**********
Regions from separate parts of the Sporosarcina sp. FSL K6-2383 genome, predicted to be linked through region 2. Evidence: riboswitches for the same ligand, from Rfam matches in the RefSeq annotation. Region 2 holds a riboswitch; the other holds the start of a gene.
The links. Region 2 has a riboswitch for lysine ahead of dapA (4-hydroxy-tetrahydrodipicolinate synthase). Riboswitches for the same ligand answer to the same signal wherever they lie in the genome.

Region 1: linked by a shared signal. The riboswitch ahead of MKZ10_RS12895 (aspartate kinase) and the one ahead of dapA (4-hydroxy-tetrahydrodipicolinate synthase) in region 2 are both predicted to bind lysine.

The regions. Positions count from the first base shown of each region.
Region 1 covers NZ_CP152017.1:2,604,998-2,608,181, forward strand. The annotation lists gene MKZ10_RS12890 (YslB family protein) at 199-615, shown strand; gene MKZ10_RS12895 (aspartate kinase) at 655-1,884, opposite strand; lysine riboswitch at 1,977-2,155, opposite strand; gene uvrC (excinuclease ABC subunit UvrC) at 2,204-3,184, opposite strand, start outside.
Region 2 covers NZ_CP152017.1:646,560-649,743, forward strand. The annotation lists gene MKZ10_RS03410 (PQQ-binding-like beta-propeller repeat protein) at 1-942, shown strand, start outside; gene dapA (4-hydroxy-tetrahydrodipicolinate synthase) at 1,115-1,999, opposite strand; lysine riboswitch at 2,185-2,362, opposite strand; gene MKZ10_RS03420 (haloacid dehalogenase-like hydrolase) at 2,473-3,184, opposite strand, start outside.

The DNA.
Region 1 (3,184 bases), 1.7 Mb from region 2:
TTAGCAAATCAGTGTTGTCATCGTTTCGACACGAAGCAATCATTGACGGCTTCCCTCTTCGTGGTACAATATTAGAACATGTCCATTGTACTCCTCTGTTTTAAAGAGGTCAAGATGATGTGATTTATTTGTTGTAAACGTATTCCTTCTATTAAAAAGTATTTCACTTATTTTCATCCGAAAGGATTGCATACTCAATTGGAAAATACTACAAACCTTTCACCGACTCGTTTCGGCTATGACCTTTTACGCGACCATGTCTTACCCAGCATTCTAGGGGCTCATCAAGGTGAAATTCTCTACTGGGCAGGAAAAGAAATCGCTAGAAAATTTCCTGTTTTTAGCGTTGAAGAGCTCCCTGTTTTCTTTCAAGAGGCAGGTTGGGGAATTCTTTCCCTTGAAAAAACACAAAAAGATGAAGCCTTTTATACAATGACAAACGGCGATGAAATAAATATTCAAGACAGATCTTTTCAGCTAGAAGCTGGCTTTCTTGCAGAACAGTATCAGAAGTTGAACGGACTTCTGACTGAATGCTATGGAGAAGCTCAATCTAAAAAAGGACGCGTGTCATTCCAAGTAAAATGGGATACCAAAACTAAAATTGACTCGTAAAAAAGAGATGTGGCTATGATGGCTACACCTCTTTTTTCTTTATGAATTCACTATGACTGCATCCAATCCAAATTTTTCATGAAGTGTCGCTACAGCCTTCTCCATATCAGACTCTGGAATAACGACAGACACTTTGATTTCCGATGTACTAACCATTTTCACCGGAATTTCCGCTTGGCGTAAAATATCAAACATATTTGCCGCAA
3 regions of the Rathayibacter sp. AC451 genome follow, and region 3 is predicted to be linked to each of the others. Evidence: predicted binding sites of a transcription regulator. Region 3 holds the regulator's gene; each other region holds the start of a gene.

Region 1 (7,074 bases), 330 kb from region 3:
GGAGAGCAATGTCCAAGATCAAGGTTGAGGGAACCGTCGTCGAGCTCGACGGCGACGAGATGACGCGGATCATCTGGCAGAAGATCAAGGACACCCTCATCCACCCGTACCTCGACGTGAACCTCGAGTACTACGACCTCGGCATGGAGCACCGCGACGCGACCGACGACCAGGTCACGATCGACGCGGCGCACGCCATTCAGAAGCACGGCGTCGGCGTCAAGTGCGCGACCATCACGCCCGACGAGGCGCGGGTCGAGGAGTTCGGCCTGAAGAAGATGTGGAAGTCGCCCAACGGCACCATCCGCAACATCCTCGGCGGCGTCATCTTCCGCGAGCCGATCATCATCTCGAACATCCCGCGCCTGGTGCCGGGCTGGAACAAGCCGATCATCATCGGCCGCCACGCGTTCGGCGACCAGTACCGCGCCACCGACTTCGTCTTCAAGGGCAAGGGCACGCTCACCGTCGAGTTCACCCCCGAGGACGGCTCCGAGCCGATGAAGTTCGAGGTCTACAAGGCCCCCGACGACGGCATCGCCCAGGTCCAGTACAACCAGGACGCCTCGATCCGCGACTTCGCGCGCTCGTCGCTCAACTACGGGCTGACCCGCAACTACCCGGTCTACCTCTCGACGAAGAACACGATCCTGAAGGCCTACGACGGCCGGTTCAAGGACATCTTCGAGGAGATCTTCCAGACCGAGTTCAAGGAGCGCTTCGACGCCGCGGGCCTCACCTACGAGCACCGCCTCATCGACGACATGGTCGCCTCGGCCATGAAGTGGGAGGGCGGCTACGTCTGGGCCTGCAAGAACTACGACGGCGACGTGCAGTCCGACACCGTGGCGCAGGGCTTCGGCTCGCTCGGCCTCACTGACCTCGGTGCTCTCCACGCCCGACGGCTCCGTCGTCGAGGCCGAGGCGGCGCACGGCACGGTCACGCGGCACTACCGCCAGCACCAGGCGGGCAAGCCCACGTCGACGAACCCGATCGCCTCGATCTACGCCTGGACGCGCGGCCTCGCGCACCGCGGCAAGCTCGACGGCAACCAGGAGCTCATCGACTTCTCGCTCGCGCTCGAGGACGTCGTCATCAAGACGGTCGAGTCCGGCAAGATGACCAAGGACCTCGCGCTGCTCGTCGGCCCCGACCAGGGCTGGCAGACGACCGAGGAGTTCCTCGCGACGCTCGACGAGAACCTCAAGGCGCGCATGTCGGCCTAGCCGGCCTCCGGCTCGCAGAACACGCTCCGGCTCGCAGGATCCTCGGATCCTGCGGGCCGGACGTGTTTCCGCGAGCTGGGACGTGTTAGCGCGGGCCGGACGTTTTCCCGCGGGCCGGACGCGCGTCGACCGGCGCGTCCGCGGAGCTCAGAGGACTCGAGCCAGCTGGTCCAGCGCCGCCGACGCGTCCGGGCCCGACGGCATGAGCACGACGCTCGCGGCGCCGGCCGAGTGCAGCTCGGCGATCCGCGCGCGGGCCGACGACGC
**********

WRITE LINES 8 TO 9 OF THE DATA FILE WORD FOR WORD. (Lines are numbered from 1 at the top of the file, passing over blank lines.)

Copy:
Region 1 (3,184 bases), 1.7 Mb from region 2:
TTAGCAAATCAGTGTTGTCATCGTTTCGACACGAAGCAATCATTGACGGCTTCCCTCTTCGTGGTACAATATTAGAACATGTCCATTGTACTCCTCTGTTTTAAAGAGGTCAAGATGATGTGATTTATTTGTTGTAAACGTATTCCTTCTATTAAAAAGTATTTCACTTATTTTCATCCGAAAGGATTGCATACTCAATTGGAAAATACTACAAACCTTTCACCGACTCGTTTCGGCTATGACCTTTTACGCGACCATGTCTTACCCAGCATTCTAGGGGCTCATCAAGGTGAAATTCTCTACTGGGCAGGAAAAGAAATCGCTAGAAAATTTCCTGTTTTTAGCGTTGAAGAGCTCCCTGTTTTCTTTCAAGAGGCAGGTTGGGGAATTCTTTCCCTTGAAAAAACACAAAAAGATGAAGCCTTTTATACAATGACAAACGGCGATGAAATAAATATTCAAGACAGATCTTTTCAGCTAGAAGCTGGCTTTCTTGCAGAACAGTATCAGAAGTTGAACGGACTTCTGACTGAATGCTATGGAGAAGCTCAATCTAAAAAAGGACGCGTGTCATTCCAAGTAAAATGGGATACCAAAACTAAAATTGACTCGTAAAAAAGAGATGTGGCTATGATGGCTACACCTCTTTTTTCTTTATGAATTCACTATGACTGCATCCAATCCAAATTTTTCATGAAGTGTCGCTACAGCCTTCTCCATATCAGACTCTGGAATAACGACAGACACTTTGATTTCCGATGTACTAACCATTTTCACCGGAATTTCCGCTTGGCGTAAAATATCAAACATATTTGCCGCAA